Plans have just been submitted to convert the old Torquay Magistrates’ Court into ten residential apartments. Pre-Lockdown, there was a proposal to turn the building into a GP Surgery but that didn’t come off.
At one time the court dominated the area.
Opposite is the now closed Wig and Pen/Jolly Judge public house. Optimistic entrepreneurs believed that if they opened a high-class venue it would attract the legal officers from the court house. And so they changed the name from the Exeter Inn, covered the walls in images of bewigged judges and barristers, and offered a nice bar menu. This being a Torquay steeped in irony, however, the bar became a favoured watering hole, not of passing solicitors but their clients.
The Union Street Magistrates’ Court closed in 2017 as part of a reorganisation of local services, with cases moving to Plymouth or Newton Abbot. Since then the building remained derelict. But before it does change use, or falls down, or catches fire, let’s remember one of its original functions.
On August 6, 1945, the United States detonated two nuclear weapons over Japanese cities. By the late 1950s the US and the Soviet Union had both acquired an arsenal of nuclear weapons, and as the decade ended fears of world-wide annihilation had become acute.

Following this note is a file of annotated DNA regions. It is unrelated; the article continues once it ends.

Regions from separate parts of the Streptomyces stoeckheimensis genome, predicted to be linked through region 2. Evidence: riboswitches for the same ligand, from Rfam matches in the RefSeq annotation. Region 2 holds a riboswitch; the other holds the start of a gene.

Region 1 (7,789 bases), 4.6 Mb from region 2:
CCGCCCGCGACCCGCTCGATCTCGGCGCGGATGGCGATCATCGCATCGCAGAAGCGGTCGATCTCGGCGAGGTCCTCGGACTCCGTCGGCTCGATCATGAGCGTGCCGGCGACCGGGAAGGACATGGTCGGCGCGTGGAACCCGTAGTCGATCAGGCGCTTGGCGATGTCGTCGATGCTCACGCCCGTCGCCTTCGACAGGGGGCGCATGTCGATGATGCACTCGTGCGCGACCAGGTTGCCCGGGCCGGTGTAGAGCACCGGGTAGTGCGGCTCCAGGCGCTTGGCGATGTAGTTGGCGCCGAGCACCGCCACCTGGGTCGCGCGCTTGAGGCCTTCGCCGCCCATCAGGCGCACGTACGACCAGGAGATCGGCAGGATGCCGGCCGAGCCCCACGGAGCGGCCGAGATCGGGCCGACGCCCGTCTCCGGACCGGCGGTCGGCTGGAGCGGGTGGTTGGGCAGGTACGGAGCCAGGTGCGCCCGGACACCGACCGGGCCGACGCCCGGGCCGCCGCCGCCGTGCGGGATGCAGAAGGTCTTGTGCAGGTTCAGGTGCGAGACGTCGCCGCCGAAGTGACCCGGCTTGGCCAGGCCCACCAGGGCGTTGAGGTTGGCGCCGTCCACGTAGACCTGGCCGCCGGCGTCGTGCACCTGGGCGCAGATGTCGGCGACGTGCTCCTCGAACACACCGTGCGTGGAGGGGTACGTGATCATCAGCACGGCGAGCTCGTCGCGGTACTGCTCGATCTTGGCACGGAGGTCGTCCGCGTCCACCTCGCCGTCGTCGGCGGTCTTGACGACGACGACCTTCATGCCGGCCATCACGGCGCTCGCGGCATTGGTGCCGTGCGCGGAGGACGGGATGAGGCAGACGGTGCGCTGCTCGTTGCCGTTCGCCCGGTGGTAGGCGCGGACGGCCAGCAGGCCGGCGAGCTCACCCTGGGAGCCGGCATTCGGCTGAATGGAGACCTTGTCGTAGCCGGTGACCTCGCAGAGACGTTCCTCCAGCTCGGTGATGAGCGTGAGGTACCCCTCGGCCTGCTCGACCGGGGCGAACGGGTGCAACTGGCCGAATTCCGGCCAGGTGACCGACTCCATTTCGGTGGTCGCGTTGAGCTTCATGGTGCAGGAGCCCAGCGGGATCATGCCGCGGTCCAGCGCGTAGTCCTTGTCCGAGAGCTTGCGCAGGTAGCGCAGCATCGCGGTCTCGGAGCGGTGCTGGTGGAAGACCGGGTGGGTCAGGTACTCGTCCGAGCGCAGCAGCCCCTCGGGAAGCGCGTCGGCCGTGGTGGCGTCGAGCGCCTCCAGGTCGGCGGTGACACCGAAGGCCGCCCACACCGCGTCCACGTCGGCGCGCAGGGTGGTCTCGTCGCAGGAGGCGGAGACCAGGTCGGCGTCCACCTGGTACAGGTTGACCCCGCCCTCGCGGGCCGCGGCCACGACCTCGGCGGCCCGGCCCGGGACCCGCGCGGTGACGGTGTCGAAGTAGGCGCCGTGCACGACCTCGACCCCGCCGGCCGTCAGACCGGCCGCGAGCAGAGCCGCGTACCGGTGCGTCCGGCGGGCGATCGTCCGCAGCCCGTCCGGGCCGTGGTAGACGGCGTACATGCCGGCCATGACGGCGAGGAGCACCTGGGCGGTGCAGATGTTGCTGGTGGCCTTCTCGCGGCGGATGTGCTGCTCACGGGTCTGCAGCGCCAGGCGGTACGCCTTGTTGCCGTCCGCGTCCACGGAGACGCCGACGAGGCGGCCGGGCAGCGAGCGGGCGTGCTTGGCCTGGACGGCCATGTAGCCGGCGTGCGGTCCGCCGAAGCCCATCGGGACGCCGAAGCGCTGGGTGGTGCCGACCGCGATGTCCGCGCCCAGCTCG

Across the world serious preparations were made for nuclear war and hundreds of bunkers were built to give the population a chance of survival if the unthinkable happened. Of course, Torquay wasn’t going to allow (some of) its residents to go unprotected from shock waves, radioactive debris or fallout resulting from a nuclear explosion, so we built a civil defence and command centre too.
Meanwhile, the general public were advised to get under tables and wrap a wet towel around their heads.
Built as part of the 1960s construction of the court house, the concrete-lined shelter has heavy steel blast doors, designed to absorb the shock wave of a nuclear blast. It has its own ventilation system, two kitchens and toilets – which presumably wouldn’t have cost 30p.
There are a number of rooms for living quarters – now filled with shelving – and it has its own heating and water system. It was expected that inhabitants should have 1-2 gallons per person per day. The bunker has a dedicated escape exit onto Union Street – or what was left of Union Street post-World War Three– for those who could leave after their expected two weeks’ residence.
Then, across our nation, those lucky few could begin the task of repopulating the planet…
Incidentally, alcohol makes the body resistant to radiation. Accordingly, the ladies and gentlemen of Castle Circus would have a higher chance of survival after Armageddon. Perhaps Torquay resident Charles Darwin would have seen this as another example of Torquinian irony… a sort of survival of the not-so fittest….